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April Fools' 2016 – Recap

April Fools’ 2016 – Recap

The industry loosens its tie for a little four-wheeled silliness

These days, it can be a little tricky figuring out when something is real and when someone is just messing with you. Sometimes it’s obvious, but other circumstances warrant a careful second look. That’s doubly the case on April 1st. Of course, the auto industry loves chain yanking, but when you have 1,500-horsepower production cars and Maserati SUVs running around, it’s always a good idea to double check. But don’t worry – we found the best automotive April Fools’ pranks, and we assembled them all right here for you in this recap.

Included is a driverless RV, a pair of highly desirable Minis, a kinetically powered Vauxhall, a very expressive Honda, a smoke machine Nissan cargo van, and Lexus’ latest interior upgrade, not to mention the hottest minivan to ever grace a suburban driveway. In fact, looking over a few of these “jokes,” I can’t help but see some excellent real-world applications…

Continue reading for a recap of April Fools’ 2016.

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Lexus Launches V-LCRO Technology

Lexus Launches V-LCRO Technology

Bringing hook-and-loop fasteners to the track

As performance cars are becoming quicker and more powerful, automakers are spending quite a lot of time and money developing driver seats that enhance the connection between man and machine. Have you noticed how seat bolstering grows slightly bigger with each new update on supercars or beefed-up sedans and coupes wearing the iconic "M" and "AMG" badges? Well, the next Lexus RC F might not need an upgrade in that department as the Japanese brand has launched a technology that promises to allow the driver to take turns more aggressively without relying on the latest race-spec.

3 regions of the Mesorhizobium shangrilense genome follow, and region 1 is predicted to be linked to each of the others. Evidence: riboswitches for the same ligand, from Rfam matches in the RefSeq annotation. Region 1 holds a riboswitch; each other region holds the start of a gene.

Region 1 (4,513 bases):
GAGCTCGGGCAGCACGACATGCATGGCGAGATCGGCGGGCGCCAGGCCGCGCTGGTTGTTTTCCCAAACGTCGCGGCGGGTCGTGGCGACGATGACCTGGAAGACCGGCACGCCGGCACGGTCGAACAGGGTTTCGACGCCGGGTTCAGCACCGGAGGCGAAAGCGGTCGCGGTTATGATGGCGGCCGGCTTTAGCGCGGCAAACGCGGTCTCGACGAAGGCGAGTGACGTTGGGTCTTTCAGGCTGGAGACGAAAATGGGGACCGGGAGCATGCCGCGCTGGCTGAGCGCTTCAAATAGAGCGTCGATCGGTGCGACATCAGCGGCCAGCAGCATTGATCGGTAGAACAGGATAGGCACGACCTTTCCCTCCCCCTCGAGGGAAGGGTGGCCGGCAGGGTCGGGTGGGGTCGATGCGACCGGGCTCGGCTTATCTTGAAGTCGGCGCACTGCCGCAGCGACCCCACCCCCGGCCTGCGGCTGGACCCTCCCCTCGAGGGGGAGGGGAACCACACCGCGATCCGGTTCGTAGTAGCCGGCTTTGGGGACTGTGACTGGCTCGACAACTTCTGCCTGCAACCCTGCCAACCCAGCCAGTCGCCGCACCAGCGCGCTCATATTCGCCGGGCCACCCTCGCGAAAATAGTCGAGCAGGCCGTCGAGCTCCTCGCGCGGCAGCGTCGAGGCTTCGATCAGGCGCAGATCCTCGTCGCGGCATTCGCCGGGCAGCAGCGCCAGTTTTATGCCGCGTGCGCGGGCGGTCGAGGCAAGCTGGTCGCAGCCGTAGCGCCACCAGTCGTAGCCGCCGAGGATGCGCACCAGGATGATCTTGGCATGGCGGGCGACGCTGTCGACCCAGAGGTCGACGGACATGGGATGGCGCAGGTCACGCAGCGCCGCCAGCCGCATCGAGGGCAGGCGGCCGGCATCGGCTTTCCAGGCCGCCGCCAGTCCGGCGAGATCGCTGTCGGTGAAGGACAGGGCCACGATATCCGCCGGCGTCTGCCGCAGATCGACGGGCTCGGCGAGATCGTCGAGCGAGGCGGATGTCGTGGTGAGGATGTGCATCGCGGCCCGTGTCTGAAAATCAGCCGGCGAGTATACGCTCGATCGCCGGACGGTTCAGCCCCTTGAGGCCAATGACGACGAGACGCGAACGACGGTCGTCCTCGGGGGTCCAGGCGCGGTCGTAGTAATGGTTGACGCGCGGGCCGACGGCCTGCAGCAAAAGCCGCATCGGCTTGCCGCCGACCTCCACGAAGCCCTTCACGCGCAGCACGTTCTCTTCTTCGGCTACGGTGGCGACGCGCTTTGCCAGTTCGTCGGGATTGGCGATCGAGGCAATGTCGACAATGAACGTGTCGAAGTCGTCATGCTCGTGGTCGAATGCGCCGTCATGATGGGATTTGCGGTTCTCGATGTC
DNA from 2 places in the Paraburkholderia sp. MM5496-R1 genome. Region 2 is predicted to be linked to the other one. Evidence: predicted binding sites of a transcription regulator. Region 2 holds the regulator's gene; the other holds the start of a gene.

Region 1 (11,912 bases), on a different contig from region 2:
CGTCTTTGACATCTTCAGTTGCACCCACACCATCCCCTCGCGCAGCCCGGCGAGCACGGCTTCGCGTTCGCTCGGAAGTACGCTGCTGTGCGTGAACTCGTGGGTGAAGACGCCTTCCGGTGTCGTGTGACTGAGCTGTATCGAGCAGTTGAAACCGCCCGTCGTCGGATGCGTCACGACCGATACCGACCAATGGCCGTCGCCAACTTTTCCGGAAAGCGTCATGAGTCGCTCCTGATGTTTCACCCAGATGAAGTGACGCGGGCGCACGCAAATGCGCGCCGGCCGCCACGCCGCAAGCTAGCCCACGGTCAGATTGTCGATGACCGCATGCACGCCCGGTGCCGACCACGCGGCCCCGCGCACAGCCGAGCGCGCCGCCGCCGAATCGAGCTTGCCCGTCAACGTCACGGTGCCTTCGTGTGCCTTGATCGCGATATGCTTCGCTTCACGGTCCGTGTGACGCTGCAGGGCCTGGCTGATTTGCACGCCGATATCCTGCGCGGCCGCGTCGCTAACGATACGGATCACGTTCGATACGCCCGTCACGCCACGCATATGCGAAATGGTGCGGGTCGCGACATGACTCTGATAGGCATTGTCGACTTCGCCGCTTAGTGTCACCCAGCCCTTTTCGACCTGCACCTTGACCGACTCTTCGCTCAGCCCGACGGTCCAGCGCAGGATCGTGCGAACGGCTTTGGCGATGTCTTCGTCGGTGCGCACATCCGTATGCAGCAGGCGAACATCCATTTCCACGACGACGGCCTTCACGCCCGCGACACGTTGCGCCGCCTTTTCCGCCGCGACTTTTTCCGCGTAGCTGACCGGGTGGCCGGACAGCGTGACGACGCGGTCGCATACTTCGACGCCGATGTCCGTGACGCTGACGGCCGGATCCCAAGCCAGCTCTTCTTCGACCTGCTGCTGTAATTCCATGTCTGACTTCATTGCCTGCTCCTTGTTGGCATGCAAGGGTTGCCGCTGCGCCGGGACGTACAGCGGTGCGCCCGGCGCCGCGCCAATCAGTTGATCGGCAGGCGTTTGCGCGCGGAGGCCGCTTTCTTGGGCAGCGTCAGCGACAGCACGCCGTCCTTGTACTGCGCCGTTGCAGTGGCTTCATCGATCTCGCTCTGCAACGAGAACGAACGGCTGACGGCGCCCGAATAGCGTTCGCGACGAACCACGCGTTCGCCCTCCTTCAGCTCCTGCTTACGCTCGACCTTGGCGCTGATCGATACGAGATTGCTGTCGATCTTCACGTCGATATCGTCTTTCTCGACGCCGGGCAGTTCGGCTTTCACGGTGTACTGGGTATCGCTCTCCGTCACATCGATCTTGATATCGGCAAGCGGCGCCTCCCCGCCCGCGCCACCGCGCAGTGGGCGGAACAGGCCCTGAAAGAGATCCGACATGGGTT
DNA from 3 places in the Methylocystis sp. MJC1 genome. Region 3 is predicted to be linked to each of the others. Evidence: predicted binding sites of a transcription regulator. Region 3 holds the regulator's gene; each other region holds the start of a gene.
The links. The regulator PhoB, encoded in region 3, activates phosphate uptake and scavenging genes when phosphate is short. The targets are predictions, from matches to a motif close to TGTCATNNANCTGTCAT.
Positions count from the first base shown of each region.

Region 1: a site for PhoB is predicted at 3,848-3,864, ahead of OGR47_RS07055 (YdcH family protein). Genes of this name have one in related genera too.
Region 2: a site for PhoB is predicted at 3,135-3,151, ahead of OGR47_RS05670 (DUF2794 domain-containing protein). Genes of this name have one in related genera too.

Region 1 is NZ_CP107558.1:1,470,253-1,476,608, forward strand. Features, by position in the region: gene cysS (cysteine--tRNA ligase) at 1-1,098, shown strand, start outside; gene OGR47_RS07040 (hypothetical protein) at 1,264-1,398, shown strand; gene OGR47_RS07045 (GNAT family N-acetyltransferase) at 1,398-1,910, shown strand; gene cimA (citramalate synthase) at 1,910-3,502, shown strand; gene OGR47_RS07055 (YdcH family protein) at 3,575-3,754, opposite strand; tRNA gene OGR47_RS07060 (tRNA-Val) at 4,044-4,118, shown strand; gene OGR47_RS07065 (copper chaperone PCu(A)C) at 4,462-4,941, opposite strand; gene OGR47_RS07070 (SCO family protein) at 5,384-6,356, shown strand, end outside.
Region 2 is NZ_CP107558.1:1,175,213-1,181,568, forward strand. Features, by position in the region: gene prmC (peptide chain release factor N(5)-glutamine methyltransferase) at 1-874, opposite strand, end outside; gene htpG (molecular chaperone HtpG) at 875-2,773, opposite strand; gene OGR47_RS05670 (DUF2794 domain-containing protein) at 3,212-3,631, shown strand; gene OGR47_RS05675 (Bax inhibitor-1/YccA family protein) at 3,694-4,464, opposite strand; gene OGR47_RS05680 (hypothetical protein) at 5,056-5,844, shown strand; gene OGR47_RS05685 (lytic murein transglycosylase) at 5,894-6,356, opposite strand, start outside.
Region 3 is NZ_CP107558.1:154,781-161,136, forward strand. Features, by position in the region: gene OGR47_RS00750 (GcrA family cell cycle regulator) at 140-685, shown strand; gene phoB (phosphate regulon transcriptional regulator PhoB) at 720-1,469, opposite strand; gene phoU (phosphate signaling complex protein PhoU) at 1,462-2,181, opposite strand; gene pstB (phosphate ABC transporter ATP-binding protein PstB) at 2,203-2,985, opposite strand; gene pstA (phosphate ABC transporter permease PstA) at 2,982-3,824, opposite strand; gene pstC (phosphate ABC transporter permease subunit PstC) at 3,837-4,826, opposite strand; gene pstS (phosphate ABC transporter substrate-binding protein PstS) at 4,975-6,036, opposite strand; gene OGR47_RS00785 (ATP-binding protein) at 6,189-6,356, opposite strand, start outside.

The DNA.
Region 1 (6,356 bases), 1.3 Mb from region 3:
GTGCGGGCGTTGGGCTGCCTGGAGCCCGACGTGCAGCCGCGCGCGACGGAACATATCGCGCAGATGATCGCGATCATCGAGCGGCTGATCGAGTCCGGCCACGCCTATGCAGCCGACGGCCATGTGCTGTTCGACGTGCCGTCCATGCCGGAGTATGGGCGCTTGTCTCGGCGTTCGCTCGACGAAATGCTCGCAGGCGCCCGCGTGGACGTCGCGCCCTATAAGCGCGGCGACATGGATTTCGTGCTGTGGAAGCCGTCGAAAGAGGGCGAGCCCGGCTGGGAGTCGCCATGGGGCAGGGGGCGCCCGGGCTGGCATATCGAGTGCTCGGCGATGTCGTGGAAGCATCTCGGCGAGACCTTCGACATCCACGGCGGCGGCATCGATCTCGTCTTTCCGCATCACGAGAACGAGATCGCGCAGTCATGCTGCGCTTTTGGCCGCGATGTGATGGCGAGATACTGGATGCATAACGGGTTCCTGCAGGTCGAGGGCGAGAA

The new performance feature is dubbed V-LCRO, which stands for Variable Load Coupling Rear Orientation, and employs a technology that’s over 75 years old. Specifically, these new seats are lined with Velcro, the fabric with hook-and-loop fasteners known for their use in the clothing industry. Velcro isn’t exactly new to automobile as it has already been used to bond headliners, floor mats, and speaker covers, but it’s the first time an automaker turns it into a performance-enhancing feature.

Lexus says that the V-LCRO system is designed to hold the driver in place at up to three Gs in any direction. There is a downside however. The driver needs to wear a specially designed suit with a complex pattern of hooks and loops. The technology has already been tested with great results by professional racing driver Scott Pruett: "The beauty of this technology is its simplicity. With V-LCRO, Lexus has created an unprecedented connection between driver and vehicle, and the impact on the track has been phenomenal."

The V-LCRO system was designed for both the RC F and GS F high-performance models and will become available as an option, together with a line of exclusive custom-tailored suits.

Continue reading for the full story.

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